Like Jack Radcliffe, Andrew Tucker used the Commonwealth STEM Industry Internship Program (CSIIP) to find his summer internship. He worked for HemoSonics, a small biotech company in the Charlottesville area. Keep reading to learn more about CSIIP and Andrew’s incredible summer.
My internship journey started in the spring when I applied to positions in Wisconsin, Richmond, and Norfolk. Unfortunately, none of these opportunities matched my skill set, so I looked into other options. I’d heard about the Commonwealth STEM Industry Internship Program (CSIIP) from a number of sources, including a professor, so went online to check it out. I was happily surprised by the number of companies participating in the program, and the site made it easy to navigate through them all. I filtered by location to find a position in Charlottesville.
The CSIIP application was just like any other except that it required a letter of recommendation from a professor. Also, writing a cover letter proved difficult, because I was applying for multiple positions so couldn’t be company-specific.
I waited a couple of months before hearing back from CSIIP and in the meantime considered other offers. Eventually I heard from HemoSonics, a small biotech company in the Charlottesville area. To evaluate the opportunity, I visited the company’s offices and found the internship would not only allow me to put my skills to work but also to develop them further. My gut told me this was the right choice, so I turned down outstanding offers.
I started work at HemoSonics by helping to carryout experiments (i.e. preparing equipment, running tests, and recording and analyzing data). After about a month, I moved onto a project that was developing a testing apparatus for new fluidic designs. My role included ordering components, evaluating their functions, and determining their best fit in a unit. In addition, I created a program to run the components. After developing a few iterations of both the hardware’s layout and the program execution sequence, I worked out some of the program’s bugs and started writing a user manual. As I developed the program, I worked closely with a fellow intern, who was using the apparatus to test fluidic designs. He offered feedback on how my program could best facilitate the testing process.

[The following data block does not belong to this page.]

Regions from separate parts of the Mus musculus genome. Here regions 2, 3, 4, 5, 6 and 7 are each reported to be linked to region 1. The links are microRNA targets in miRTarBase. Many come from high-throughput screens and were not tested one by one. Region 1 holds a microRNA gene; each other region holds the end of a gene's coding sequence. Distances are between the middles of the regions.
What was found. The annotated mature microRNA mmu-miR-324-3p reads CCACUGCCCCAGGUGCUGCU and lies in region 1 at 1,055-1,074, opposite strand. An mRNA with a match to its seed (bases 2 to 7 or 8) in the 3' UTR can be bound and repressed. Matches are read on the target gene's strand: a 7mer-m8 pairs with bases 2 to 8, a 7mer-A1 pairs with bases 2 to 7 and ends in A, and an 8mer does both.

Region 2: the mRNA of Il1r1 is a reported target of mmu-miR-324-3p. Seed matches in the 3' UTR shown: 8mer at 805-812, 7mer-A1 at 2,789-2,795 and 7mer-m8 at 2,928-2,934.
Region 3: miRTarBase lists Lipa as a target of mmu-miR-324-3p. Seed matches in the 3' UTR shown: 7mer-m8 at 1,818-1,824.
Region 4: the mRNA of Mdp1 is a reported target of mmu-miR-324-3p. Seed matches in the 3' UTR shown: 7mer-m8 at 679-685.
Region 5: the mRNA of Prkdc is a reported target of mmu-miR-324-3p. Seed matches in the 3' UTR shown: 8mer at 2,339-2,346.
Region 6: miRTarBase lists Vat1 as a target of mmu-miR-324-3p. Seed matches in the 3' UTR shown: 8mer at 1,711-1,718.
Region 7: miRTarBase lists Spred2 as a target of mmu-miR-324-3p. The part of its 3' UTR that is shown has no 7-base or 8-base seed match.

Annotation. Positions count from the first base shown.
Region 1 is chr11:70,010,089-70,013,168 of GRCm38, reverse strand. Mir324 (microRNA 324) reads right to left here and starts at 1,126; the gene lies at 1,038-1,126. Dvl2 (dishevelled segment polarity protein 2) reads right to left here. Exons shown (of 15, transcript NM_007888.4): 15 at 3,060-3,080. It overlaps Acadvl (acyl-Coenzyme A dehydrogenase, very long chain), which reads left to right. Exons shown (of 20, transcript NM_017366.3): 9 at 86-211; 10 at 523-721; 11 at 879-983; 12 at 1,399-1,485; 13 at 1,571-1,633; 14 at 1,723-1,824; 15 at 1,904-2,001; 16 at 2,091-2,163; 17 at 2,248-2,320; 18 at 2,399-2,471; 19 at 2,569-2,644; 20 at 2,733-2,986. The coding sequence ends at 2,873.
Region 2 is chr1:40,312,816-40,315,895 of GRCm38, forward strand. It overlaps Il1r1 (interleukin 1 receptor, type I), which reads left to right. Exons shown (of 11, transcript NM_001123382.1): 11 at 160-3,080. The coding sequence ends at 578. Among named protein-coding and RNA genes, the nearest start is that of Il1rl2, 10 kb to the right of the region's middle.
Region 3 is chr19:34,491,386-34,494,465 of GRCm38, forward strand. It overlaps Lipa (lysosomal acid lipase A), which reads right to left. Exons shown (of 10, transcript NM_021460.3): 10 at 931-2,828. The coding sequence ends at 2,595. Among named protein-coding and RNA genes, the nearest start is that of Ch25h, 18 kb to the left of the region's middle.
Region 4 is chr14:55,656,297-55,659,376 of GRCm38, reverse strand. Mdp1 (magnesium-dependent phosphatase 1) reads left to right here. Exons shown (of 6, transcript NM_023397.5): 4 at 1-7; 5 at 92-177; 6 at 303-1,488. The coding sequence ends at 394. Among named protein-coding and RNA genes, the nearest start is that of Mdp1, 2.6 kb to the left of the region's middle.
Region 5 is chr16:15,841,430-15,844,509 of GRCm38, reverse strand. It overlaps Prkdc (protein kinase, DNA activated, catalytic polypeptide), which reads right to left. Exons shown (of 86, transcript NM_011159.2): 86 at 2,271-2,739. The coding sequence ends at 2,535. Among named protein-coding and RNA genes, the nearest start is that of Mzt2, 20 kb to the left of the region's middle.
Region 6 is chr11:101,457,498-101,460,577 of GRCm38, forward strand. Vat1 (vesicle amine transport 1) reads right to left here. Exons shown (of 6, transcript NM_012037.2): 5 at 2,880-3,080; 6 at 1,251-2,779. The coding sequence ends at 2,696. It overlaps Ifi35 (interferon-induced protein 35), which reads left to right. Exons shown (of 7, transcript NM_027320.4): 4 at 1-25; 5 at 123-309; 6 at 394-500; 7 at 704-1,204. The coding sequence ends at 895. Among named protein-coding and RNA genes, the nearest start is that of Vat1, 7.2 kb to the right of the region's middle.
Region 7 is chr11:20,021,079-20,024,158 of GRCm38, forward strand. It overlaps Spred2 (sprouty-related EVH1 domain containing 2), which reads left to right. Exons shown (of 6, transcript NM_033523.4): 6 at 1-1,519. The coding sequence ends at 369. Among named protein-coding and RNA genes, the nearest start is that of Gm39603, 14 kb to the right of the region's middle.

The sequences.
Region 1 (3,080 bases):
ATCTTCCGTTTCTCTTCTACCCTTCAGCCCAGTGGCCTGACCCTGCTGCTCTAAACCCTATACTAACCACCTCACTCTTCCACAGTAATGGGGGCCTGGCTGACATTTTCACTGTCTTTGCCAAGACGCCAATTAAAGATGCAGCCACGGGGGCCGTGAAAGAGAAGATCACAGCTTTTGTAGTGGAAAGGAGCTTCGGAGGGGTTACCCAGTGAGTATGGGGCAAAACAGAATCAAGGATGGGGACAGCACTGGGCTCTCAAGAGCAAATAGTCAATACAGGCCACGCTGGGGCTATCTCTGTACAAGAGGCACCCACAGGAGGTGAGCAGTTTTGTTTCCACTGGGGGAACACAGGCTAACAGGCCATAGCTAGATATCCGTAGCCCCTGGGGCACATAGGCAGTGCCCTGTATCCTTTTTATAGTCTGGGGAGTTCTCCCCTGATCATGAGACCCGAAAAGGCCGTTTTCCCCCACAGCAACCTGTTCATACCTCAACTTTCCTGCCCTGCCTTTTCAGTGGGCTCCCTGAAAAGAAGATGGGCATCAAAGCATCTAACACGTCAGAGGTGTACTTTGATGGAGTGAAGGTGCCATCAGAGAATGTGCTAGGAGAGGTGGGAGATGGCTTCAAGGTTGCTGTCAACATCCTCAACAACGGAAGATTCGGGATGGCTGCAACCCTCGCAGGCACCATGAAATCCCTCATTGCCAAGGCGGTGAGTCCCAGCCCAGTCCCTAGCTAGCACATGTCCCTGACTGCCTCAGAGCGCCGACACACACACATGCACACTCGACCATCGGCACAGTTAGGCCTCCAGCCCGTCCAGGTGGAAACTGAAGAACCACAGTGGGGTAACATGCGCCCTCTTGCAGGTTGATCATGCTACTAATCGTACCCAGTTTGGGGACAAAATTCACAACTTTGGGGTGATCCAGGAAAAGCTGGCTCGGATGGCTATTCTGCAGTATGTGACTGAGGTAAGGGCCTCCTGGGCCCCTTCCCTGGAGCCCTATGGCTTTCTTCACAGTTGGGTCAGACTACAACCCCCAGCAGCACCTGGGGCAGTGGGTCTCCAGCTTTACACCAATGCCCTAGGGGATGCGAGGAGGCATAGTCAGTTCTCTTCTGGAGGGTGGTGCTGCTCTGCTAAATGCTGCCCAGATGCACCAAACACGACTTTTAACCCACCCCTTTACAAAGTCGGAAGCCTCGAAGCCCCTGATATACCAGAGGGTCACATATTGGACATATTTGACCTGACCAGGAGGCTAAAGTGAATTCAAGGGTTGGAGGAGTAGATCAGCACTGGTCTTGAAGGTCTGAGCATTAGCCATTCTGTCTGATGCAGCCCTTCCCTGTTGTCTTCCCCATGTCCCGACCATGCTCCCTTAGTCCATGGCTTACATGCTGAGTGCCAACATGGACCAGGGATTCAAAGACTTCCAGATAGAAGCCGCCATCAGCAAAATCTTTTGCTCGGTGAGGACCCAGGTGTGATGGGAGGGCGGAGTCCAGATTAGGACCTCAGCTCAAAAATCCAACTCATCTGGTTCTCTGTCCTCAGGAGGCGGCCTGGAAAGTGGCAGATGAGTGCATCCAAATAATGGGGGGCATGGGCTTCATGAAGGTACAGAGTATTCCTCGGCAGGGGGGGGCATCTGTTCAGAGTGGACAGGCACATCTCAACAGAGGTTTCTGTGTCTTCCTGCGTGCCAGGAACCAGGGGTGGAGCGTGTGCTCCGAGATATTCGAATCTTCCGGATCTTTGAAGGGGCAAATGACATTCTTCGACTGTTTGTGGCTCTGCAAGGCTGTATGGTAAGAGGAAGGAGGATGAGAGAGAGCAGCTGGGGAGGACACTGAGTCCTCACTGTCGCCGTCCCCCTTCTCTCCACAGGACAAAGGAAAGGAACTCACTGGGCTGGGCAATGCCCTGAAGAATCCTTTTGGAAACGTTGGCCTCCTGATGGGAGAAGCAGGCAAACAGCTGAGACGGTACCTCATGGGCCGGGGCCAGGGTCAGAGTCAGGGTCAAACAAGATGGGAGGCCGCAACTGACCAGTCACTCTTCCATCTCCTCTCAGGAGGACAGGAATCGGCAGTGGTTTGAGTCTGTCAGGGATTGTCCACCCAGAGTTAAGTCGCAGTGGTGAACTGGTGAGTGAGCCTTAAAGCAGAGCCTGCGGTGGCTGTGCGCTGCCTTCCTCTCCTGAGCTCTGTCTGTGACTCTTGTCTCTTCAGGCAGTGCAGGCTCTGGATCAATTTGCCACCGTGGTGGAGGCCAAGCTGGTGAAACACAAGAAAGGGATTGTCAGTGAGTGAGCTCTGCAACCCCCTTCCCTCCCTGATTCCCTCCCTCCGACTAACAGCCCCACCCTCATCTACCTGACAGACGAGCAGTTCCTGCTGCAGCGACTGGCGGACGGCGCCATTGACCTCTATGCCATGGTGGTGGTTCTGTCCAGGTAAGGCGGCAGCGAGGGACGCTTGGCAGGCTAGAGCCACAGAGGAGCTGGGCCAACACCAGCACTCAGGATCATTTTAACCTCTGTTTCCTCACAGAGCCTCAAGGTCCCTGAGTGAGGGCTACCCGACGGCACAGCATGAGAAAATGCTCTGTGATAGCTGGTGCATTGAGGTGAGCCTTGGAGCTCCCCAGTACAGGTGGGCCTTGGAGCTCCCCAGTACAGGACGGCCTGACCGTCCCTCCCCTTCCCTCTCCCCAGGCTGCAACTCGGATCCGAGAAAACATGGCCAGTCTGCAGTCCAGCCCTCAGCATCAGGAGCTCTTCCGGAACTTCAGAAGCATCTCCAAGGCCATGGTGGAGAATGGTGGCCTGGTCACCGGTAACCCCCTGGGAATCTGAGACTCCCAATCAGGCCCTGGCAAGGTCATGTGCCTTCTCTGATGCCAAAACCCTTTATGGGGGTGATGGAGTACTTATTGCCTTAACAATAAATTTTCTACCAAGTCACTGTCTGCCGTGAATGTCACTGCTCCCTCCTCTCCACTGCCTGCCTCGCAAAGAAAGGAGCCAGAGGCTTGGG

Next, I collaborated with another intern to finish an apparatus for testing the acoustic properties of lenses. The skills this project required expanded on some of the skills I’d learned in creating the previous apparatus. This project involved a great deal of troubleshooting, and so HemoSonics is still working out the kinks.
By the time my internship wrapped up, I’d accumulated a variety of new skills. First, I learned how to carry out procedures in a wet lab environment. Second, I learned how to develop programs on OS X and use serial port communications. Third, I realized every step in the software engineering design cycle is important. Finally, I learned a lot about the culture and operations of a start-up company like HemoSonics.
Overall, applying to the CSIIP and interning with HemoSonics was a great opportunity, because I got to apply existing skills and learn new ones. I was also able to broaden the scope of my learning to the healthcare and biotech industries, improve my business acumen, and develop my technical skills.
CSIIP accepts applications on a rolling basis, but it’s always better to apply sooner rather than later. You may access the application online.